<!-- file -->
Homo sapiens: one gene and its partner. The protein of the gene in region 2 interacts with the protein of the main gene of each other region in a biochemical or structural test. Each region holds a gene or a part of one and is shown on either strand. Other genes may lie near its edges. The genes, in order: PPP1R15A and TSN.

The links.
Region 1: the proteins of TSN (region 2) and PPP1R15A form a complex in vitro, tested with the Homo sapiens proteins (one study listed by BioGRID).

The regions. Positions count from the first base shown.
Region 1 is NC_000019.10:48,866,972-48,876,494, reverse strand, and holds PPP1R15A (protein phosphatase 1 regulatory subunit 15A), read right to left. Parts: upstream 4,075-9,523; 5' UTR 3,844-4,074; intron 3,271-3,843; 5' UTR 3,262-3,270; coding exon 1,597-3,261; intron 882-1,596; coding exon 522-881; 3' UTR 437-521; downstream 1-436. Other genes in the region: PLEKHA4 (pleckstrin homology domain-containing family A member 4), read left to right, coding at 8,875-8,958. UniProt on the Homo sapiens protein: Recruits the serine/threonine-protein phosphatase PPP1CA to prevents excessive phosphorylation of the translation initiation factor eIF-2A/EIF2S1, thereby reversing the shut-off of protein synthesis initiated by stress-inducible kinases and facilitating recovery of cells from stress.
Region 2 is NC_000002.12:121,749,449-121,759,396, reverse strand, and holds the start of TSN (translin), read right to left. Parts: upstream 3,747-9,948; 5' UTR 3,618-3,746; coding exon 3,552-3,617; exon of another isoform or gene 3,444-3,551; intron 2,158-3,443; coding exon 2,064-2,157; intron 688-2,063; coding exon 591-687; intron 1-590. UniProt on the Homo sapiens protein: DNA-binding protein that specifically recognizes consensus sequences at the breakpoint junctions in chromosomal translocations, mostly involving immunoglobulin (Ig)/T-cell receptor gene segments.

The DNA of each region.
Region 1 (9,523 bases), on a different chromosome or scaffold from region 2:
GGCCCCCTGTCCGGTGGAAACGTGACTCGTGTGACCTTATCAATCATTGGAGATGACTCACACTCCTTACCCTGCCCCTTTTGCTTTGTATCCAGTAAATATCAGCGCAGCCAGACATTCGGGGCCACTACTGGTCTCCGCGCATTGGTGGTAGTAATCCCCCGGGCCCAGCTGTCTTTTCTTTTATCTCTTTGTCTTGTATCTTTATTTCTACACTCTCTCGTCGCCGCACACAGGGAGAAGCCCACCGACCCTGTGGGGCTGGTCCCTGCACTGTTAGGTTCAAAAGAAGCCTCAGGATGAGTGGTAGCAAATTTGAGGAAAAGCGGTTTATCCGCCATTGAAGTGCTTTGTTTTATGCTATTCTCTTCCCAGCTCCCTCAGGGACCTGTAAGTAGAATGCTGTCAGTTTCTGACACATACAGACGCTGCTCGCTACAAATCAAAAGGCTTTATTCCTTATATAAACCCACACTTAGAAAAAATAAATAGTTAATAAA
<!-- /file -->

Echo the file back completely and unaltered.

Homo sapiens: one gene and its partner. The protein of the gene in region 2 interacts with the protein of the main gene of each other region in a biochemical or structural test. Each region holds a gene or a part of one and is shown on either strand. Other genes may lie near its edges. The genes, in order: PPP1R15A and TSN.

The links.
Region 1: the proteins of TSN (region 2) and PPP1R15A form a complex in vitro, tested with the Homo sapiens proteins (one study listed by BioGRID).

The regions. Positions count from the first base shown.
Region 1 is NC_000019.10:48,866,972-48,876,494, reverse strand, and holds PPP1R15A (protein phosphatase 1 regulatory subunit 15A), read right to left. Parts: upstream 4,075-9,523; 5' UTR 3,844-4,074; intron 3,271-3,843; 5' UTR 3,262-3,270; coding exon 1,597-3,261; intron 882-1,596; coding exon 522-881; 3' UTR 437-521; downstream 1-436. Other genes in the region: PLEKHA4 (pleckstrin homology domain-containing family A member 4), read left to right, coding at 8,875-8,958. UniProt on the Homo sapiens protein: Recruits the serine/threonine-protein phosphatase PPP1CA to prevents excessive phosphorylation of the translation initiation factor eIF-2A/EIF2S1, thereby reversing the shut-off of protein synthesis initiated by stress-inducible kinases and facilitating recovery of cells from stress.
Region 2 is NC_000002.12:121,749,449-121,759,396, reverse strand, and holds the start of TSN (translin), read right to left. Parts: upstream 3,747-9,948; 5' UTR 3,618-3,746; coding exon 3,552-3,617; exon of another isoform or gene 3,444-3,551; intron 2,158-3,443; coding exon 2,064-2,157; intron 688-2,063; coding exon 591-687; intron 1-590. UniProt on the Homo sapiens protein: DNA-binding protein that specifically recognizes consensus sequences at the breakpoint junctions in chromosomal translocations, mostly involving immunoglobulin (Ig)/T-cell receptor gene segments.

The DNA of each region.
Region 1 (9,523 bases), on a different chromosome or scaffold from region 2:
GGCCCCCTGTCCGGTGGAAACGTGACTCGTGTGACCTTATCAATCATTGGAGATGACTCACACTCCTTACCCTGCCCCTTTTGCTTTGTATCCAGTAAATATCAGCGCAGCCAGACATTCGGGGCCACTACTGGTCTCCGCGCATTGGTGGTAGTAATCCCCCGGGCCCAGCTGTCTTTTCTTTTATCTCTTTGTCTTGTATCTTTATTTCTACACTCTCTCGTCGCCGCACACAGGGAGAAGCCCACCGACCCTGTGGGGCTGGTCCCTGCACTGTTAGGTTCAAAAGAAGCCTCAGGATGAGTGGTAGCAAATTTGAGGAAAAGCGGTTTATCCGCCATTGAAGTGCTTTGTTTTATGCTATTCTCTTCCCAGCTCCCTCAGGGACCTGTAAGTAGAATGCTGTCAGTTTCTGACACATACAGACGCTGCTCGCTACAAATCAAAAGGCTTTATTCCTTATATAAACCCACACTTAGAAAAAATAAATAGTTAATAAA